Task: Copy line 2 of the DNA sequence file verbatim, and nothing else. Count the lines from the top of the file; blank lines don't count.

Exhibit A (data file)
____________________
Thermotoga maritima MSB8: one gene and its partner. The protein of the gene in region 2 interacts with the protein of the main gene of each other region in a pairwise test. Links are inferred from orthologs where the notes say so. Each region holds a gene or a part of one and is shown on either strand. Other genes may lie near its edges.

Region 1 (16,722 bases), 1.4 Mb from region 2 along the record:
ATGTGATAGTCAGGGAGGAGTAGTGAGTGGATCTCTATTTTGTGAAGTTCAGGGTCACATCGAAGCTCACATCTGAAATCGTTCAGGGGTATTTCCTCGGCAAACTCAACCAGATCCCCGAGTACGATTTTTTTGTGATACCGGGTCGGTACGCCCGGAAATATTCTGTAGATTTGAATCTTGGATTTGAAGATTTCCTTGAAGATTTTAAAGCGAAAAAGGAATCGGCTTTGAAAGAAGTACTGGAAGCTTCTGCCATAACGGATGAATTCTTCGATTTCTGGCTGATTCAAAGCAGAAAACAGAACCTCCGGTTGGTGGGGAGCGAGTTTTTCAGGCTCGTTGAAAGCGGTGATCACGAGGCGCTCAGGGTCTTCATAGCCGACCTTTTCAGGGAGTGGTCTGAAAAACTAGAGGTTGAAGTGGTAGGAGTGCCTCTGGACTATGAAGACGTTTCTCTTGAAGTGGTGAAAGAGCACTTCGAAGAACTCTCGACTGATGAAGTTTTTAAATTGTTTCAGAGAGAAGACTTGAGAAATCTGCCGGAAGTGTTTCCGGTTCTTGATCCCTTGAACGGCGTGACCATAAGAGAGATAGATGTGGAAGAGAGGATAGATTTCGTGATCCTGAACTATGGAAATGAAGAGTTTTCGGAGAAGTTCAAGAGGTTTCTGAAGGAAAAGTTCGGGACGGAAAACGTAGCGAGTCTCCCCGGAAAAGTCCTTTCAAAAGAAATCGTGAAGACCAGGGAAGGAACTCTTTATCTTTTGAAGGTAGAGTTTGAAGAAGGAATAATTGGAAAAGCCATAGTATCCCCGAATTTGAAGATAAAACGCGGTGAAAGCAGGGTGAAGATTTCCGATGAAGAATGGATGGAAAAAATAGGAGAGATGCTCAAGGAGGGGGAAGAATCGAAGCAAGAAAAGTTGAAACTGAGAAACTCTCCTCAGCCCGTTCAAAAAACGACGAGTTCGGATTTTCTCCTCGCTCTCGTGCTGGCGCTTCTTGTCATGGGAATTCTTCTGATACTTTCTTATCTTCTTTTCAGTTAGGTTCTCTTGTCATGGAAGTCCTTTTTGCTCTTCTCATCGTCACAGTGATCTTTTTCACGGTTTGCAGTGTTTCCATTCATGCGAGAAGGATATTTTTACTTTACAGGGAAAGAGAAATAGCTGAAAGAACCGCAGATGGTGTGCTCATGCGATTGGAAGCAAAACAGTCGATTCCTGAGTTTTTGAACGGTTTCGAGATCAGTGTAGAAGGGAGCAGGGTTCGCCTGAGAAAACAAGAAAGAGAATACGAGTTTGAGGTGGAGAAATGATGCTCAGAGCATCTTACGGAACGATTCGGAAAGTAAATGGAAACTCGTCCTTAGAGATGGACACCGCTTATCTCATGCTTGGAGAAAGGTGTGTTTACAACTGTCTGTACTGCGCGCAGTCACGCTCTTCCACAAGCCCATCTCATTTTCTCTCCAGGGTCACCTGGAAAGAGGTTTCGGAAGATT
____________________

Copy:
Region 1 (16,722 bases), 1.4 Mb from region 2 along the record: